May 2018, my dad had his second cochlear implant surgery and activation.
My dad was ready to hear. He was excited knowing the possibilities. Once they turned it on, my dad heard my son cry. My dad could hear! My dad wasn’t going to miss out on any more of those moments with my son, his grandson.
After that, I made the decision to seek a cochlear implant myself. I didn’t want to miss out on anymore moments with my son. That dance: his mother-son dance. I wanted to be able to hear the words one day. The words my son chose for his mother.
November 2018, I had my first cochlear implant surgery – like father, like daughter. The surgery that was going to change my life.
I thought seeing my dad go through two surgeries would calm my nerves, but nope, I was a hot mess. Fears of the unknown.
My activation day, November 28, 2019, was my big day. The day I get to hear my son! I set my hearing expectation low and I’m glad I did. The first week everything sounded like static. The first sound I was able to truly hear was in my classroom (I’m a teacher), and I was about to lose my mind! This sound was beyond annoying. I couldn’t figure it out. I looked around the classroom trying to make sense of this awful noise for five minutes. Finally, I realized… it was the clock ticking! Something so simple, but so amazing to hear.
The second week everything and everyone sounded like robots, but I began to hear and understand speech. The next few weeks everyone sounded like Mickey Mouse. And, now, everyone just sounds high-pitched. I’ve learned having a cochlear implant and training your brain is a journey. You just don’t have the surgery, get turned on, and hear ‘normal’ again. With lots of training, I can hear my students. And, most importantly, I can hear my son. I can hear him cry, say ‘mama,’ play musical instruments, ‘rawr’ like a dinosaur, clap and shout ‘hurray’ while singing ‘If You’re Happy and You Know It,’ and hear him splash in the pool during swim lessons.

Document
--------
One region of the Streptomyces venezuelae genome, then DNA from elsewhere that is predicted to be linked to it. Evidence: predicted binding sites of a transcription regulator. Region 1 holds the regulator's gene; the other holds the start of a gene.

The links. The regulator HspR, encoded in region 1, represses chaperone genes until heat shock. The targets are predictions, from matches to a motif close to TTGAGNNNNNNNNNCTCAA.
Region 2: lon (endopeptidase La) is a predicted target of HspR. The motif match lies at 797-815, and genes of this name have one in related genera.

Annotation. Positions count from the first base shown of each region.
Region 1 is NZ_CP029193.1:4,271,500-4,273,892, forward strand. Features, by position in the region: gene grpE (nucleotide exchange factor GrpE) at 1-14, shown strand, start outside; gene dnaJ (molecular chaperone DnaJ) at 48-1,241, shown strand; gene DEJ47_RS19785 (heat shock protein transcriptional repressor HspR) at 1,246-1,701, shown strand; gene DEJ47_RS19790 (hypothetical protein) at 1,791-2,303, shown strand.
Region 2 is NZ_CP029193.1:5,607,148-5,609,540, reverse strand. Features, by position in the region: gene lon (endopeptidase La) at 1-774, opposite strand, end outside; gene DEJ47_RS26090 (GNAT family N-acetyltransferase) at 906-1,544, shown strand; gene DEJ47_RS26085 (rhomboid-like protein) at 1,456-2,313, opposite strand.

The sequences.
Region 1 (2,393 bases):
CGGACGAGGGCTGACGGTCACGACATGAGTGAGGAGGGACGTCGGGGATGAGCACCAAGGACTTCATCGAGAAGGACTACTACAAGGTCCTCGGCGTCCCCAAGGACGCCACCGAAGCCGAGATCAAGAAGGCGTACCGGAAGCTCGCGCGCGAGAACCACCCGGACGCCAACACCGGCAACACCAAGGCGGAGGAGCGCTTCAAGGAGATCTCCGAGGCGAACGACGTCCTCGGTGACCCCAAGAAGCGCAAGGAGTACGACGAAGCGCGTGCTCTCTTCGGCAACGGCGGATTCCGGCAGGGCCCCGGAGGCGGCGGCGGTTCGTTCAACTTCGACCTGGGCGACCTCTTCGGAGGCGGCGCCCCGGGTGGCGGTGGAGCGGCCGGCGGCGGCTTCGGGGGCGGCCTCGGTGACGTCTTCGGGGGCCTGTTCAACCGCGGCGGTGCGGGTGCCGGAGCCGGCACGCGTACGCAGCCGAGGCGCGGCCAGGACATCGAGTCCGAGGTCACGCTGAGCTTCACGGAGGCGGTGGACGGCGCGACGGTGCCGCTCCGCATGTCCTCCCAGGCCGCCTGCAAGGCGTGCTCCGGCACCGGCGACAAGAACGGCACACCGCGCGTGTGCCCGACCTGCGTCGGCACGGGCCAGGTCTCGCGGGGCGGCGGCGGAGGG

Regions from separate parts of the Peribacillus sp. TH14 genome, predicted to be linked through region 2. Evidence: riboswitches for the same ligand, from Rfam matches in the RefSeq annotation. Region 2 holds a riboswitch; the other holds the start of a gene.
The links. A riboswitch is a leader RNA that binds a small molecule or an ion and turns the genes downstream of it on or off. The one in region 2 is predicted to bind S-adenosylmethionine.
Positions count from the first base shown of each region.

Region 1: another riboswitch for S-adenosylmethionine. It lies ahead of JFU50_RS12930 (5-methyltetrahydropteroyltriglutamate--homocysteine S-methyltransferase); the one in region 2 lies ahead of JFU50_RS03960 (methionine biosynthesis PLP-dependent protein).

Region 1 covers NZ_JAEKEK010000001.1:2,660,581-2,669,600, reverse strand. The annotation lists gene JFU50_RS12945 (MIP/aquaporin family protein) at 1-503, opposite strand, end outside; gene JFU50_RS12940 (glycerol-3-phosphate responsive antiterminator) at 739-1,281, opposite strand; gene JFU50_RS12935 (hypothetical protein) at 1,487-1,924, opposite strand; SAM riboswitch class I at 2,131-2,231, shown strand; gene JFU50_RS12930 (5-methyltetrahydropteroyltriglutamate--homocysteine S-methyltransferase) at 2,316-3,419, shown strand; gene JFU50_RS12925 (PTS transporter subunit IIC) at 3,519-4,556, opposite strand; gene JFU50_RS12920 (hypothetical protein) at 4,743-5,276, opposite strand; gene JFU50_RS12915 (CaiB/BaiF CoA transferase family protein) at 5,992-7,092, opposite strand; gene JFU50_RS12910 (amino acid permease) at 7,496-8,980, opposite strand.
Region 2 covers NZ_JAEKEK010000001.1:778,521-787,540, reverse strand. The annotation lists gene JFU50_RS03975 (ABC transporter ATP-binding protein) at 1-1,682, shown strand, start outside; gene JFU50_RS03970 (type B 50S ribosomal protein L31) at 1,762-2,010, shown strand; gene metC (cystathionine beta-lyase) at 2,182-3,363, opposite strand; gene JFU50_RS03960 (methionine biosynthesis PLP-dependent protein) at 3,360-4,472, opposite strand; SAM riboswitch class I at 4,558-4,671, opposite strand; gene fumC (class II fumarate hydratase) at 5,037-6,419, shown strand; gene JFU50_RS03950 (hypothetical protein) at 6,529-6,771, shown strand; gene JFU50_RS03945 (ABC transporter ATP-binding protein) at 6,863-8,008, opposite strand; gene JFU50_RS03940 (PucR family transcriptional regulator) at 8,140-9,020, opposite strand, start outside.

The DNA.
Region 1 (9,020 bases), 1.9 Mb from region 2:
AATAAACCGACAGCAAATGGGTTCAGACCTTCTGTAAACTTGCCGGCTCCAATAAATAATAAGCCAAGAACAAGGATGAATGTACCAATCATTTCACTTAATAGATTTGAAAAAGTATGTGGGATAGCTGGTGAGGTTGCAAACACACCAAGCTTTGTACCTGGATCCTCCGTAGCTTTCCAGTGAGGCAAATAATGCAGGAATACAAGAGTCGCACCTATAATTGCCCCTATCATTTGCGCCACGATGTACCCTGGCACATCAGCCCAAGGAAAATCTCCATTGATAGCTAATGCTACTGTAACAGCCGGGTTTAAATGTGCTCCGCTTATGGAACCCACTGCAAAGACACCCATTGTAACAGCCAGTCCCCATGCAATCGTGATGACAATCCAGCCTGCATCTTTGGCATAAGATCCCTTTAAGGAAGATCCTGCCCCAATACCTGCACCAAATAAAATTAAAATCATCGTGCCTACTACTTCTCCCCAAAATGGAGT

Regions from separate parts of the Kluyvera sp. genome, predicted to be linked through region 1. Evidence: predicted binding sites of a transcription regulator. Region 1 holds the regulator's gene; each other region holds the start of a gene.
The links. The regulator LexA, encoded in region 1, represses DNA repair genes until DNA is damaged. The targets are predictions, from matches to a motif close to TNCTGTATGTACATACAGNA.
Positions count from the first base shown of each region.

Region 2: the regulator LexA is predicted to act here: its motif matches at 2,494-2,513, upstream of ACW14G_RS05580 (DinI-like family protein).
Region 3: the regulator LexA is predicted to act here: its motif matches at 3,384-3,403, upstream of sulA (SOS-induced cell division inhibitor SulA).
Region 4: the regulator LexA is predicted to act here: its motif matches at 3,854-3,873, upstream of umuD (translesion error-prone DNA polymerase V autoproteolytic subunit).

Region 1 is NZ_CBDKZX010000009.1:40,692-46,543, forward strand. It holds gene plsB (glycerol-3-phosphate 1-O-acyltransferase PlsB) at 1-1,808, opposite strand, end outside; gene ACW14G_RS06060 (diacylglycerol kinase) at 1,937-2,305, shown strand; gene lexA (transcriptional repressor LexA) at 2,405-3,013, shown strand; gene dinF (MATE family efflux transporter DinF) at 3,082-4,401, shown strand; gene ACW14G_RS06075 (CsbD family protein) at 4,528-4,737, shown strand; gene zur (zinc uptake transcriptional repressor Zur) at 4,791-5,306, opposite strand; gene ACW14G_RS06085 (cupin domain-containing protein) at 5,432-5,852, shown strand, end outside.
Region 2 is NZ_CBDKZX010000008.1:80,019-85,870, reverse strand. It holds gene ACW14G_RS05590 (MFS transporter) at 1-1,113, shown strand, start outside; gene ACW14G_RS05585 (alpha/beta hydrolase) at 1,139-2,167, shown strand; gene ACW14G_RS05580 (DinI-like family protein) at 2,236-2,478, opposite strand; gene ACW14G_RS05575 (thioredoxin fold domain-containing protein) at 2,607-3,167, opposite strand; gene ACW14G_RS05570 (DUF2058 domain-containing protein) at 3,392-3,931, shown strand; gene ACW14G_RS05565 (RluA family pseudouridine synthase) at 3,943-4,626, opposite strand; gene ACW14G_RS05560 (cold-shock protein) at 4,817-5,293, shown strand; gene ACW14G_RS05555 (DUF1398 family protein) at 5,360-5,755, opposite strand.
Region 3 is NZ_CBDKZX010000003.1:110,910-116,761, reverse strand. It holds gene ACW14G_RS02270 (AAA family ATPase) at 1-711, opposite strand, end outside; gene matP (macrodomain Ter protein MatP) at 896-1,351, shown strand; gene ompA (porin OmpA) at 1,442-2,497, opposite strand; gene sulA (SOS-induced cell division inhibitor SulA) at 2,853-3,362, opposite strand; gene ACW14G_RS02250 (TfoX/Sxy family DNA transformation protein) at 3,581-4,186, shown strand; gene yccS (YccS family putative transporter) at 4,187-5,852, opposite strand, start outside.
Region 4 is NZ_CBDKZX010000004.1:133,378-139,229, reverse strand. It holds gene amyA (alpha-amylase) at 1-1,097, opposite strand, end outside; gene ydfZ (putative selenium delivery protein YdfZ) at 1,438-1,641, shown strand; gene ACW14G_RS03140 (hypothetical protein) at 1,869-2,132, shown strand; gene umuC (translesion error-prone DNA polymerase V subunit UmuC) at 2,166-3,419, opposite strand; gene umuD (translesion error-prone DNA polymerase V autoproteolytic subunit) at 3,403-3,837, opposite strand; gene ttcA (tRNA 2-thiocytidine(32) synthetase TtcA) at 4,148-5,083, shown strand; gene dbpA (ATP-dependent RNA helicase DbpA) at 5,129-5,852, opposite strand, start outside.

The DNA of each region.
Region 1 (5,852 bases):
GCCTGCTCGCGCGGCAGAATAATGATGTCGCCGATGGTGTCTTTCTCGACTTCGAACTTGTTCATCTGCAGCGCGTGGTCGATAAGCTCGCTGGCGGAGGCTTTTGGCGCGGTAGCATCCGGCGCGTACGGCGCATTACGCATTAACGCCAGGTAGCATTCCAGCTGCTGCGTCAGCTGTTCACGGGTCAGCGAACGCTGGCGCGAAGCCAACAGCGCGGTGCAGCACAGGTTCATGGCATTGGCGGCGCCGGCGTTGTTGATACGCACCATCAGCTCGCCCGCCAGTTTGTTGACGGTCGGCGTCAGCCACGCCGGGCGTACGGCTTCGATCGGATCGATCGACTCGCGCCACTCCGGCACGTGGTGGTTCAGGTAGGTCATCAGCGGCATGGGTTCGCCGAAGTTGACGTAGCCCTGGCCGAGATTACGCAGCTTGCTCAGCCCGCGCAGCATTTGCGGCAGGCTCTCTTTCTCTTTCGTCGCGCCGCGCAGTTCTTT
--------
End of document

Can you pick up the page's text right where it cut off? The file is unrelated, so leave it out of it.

On February 14, 2019, my dad, mom, husband, son, and I headed from St. Louis to Nashville to attend the 2019 Cochlear Celebration. On February 16, 2019, my dad did hear the words. He heard the words to our song. We re-enacted our father-daughter dance in front of over a thousand cochlear implant recipients and their supporters.
Thanks to Cochlear Americas and their amazing technology, my dad was able to finally hear the words to our father-daughter dance. I cried the entire time. In between wiping my tears, I asked my dad, ‘Can you hear the words?’ He said, ‘Yes, yes I can.’ Three and a half years later, my dad could hear the words I picked out for him.
And, one day, I’ll be able to hear the words to my son’s mother-son dance. It was a moment I’ll never forget: dancing with my dad and him being able to hear the words I chose for him. There wasn’t a dry eye to be seen that evening.
I loved you first, Dad.”
This story was submitted to Love What Matters by Danielle Sawyer. Be sure to subscribe to our free email newsletter.
Read more powerful stories like this:
Provide beauty and strength for others. SHARE this story on Facebook with your friends and family.